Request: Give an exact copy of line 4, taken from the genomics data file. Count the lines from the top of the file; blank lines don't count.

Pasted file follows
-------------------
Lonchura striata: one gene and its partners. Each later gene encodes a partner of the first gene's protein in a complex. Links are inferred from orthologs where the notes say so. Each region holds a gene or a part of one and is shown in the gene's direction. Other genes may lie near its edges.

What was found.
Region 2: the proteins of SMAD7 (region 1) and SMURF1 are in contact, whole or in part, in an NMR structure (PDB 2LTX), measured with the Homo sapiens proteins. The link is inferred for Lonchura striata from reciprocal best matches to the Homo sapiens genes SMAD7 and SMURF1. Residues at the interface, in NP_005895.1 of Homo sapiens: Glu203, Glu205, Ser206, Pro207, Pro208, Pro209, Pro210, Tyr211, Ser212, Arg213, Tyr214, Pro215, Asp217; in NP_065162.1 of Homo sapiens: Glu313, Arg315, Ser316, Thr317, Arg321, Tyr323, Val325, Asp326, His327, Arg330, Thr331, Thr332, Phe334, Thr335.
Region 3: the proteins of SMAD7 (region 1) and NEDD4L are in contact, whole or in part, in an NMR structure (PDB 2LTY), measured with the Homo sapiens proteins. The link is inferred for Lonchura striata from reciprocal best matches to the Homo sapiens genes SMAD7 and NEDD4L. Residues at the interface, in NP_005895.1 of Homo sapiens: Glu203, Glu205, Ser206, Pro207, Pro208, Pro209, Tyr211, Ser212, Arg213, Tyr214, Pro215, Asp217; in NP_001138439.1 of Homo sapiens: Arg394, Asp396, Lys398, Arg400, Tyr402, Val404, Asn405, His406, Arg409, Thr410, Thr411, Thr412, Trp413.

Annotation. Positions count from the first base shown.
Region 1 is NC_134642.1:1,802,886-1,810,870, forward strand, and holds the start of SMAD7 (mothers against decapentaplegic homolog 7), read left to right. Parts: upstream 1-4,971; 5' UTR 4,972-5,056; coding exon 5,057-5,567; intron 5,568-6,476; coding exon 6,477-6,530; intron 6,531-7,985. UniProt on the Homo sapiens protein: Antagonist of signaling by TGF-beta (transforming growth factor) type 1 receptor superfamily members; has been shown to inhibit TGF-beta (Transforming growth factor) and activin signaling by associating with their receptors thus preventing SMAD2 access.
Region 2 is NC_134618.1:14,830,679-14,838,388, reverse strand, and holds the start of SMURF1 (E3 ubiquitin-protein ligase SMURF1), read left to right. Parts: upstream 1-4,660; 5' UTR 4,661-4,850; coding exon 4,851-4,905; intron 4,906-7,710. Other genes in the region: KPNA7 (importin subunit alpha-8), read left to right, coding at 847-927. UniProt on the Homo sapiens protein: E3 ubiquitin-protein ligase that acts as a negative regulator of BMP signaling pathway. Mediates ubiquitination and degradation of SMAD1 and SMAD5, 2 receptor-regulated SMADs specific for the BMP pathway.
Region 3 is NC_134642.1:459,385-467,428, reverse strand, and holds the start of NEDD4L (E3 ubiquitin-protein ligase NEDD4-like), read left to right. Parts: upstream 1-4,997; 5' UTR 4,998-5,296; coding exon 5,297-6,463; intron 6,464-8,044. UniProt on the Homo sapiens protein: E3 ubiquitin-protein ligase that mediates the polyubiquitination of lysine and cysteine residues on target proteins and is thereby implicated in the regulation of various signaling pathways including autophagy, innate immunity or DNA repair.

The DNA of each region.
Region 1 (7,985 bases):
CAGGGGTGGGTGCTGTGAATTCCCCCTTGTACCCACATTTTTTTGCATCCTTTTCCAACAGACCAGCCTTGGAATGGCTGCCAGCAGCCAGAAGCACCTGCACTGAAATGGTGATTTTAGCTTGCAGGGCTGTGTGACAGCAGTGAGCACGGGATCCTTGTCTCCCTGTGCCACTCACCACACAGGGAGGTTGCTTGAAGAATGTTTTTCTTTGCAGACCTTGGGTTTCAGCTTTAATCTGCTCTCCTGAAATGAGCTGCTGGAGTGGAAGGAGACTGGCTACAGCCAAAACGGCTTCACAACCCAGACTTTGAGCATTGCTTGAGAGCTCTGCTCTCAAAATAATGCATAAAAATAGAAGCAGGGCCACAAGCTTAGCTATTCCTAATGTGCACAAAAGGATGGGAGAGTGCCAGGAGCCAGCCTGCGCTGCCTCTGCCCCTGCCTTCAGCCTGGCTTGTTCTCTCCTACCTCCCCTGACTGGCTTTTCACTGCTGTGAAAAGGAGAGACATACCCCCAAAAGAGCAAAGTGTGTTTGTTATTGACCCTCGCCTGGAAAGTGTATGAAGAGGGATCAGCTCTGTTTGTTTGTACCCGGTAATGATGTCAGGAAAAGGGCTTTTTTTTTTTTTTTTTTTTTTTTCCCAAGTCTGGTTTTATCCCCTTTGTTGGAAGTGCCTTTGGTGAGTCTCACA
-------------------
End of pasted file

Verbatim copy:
Region 3: the proteins of SMAD7 (region 1) and NEDD4L are in contact, whole or in part, in an NMR structure (PDB 2LTY), measured with the Homo sapiens proteins. The link is inferred for Lonchura striata from reciprocal best matches to the Homo sapiens genes SMAD7 and NEDD4L. Residues at the interface, in NP_005895.1 of Homo sapiens: Glu203, Glu205, Ser206, Pro207, Pro208, Pro209, Tyr211, Ser212, Arg213, Tyr214, Pro215, Asp217; in NP_001138439.1 of Homo sapiens: Arg394, Asp396, Lys398, Arg400, Tyr402, Val404, Asn405, His406, Arg409, Thr410, Thr411, Thr412, Trp413.